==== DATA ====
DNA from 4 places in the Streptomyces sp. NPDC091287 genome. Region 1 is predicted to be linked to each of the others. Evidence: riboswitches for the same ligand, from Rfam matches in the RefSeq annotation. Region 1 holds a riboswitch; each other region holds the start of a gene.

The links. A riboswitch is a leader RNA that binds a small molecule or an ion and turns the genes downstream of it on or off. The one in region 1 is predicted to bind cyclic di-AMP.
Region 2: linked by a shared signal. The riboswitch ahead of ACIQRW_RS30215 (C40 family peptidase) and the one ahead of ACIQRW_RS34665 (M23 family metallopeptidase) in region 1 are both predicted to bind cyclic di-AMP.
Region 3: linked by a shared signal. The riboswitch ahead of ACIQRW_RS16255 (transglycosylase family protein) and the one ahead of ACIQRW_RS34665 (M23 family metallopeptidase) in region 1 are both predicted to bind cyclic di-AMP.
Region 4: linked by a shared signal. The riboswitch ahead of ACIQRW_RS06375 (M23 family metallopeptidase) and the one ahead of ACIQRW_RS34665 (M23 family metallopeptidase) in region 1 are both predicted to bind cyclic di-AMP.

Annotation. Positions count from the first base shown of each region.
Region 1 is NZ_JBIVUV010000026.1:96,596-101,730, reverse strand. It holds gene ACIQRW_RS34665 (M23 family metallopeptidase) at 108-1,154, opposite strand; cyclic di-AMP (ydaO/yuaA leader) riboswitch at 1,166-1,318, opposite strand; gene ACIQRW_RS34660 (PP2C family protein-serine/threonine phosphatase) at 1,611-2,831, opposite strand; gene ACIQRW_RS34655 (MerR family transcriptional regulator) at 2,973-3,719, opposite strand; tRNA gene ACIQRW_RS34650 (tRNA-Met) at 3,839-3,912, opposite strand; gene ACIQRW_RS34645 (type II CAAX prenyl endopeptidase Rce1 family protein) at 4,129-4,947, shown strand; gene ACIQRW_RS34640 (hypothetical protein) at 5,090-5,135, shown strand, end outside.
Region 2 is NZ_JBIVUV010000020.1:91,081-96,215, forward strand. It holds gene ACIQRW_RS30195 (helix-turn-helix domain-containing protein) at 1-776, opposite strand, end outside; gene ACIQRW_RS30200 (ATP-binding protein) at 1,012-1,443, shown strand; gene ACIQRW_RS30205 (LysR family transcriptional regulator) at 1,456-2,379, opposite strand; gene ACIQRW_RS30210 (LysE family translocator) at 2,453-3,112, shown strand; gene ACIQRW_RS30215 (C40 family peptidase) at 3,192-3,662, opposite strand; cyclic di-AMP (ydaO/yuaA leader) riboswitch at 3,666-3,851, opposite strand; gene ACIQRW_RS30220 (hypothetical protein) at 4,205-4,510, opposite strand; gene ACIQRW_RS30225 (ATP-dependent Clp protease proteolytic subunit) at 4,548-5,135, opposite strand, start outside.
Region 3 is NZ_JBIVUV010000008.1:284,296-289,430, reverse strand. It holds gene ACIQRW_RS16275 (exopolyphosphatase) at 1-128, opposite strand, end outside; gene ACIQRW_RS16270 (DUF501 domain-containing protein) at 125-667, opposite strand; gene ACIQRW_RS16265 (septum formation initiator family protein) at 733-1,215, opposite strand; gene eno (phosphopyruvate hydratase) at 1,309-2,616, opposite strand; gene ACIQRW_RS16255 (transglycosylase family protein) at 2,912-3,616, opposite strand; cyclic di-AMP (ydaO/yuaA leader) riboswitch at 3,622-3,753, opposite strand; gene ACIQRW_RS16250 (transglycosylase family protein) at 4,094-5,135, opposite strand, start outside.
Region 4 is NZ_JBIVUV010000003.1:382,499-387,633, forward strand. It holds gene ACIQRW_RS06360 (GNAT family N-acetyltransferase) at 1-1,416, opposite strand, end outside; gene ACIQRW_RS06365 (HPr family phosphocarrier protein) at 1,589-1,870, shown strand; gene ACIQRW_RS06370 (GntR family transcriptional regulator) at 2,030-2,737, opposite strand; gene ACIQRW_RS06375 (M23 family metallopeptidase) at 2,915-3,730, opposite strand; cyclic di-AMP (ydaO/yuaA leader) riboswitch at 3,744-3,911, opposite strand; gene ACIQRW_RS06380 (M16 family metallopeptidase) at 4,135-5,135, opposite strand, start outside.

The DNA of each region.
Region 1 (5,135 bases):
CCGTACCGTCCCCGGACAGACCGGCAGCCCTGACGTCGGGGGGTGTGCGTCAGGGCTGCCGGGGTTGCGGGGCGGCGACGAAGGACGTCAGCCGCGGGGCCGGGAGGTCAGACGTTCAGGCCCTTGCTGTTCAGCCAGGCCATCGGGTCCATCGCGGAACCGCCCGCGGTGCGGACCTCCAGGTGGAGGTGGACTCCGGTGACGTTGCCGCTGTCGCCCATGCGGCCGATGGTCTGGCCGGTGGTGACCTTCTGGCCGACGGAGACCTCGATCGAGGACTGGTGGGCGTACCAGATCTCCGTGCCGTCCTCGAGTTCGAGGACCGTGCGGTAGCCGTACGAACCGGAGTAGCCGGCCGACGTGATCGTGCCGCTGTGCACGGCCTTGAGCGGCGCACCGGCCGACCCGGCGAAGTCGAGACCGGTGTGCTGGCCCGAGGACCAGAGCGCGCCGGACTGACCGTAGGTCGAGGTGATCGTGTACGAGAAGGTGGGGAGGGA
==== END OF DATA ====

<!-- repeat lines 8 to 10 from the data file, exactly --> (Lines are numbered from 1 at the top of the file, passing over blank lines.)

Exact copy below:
Region 2 is NZ_JBIVUV010000020.1:91,081-96,215, forward strand. It holds gene ACIQRW_RS30195 (helix-turn-helix domain-containing protein) at 1-776, opposite strand, end outside; gene ACIQRW_RS30200 (ATP-binding protein) at 1,012-1,443, shown strand; gene ACIQRW_RS30205 (LysR family transcriptional regulator) at 1,456-2,379, opposite strand; gene ACIQRW_RS30210 (LysE family translocator) at 2,453-3,112, shown strand; gene ACIQRW_RS30215 (C40 family peptidase) at 3,192-3,662, opposite strand; cyclic di-AMP (ydaO/yuaA leader) riboswitch at 3,666-3,851, opposite strand; gene ACIQRW_RS30220 (hypothetical protein) at 4,205-4,510, opposite strand; gene ACIQRW_RS30225 (ATP-dependent Clp protease proteolytic subunit) at 4,548-5,135, opposite strand, start outside.
Region 3 is NZ_JBIVUV010000008.1:284,296-289,430, reverse strand. It holds gene ACIQRW_RS16275 (exopolyphosphatase) at 1-128, opposite strand, end outside; gene ACIQRW_RS16270 (DUF501 domain-containing protein) at 125-667, opposite strand; gene ACIQRW_RS16265 (septum formation initiator family protein) at 733-1,215, opposite strand; gene eno (phosphopyruvate hydratase) at 1,309-2,616, opposite strand; gene ACIQRW_RS16255 (transglycosylase family protein) at 2,912-3,616, opposite strand; cyclic di-AMP (ydaO/yuaA leader) riboswitch at 3,622-3,753, opposite strand; gene ACIQRW_RS16250 (transglycosylase family protein) at 4,094-5,135, opposite strand, start outside.
Region 4 is NZ_JBIVUV010000003.1:382,499-387,633, forward strand. It holds gene ACIQRW_RS06360 (GNAT family N-acetyltransferase) at 1-1,416, opposite strand, end outside; gene ACIQRW_RS06365 (HPr family phosphocarrier protein) at 1,589-1,870, shown strand; gene ACIQRW_RS06370 (GntR family transcriptional regulator) at 2,030-2,737, opposite strand; gene ACIQRW_RS06375 (M23 family metallopeptidase) at 2,915-3,730, opposite strand; cyclic di-AMP (ydaO/yuaA leader) riboswitch at 3,744-3,911, opposite strand; gene ACIQRW_RS06380 (M16 family metallopeptidase) at 4,135-5,135, opposite strand, start outside.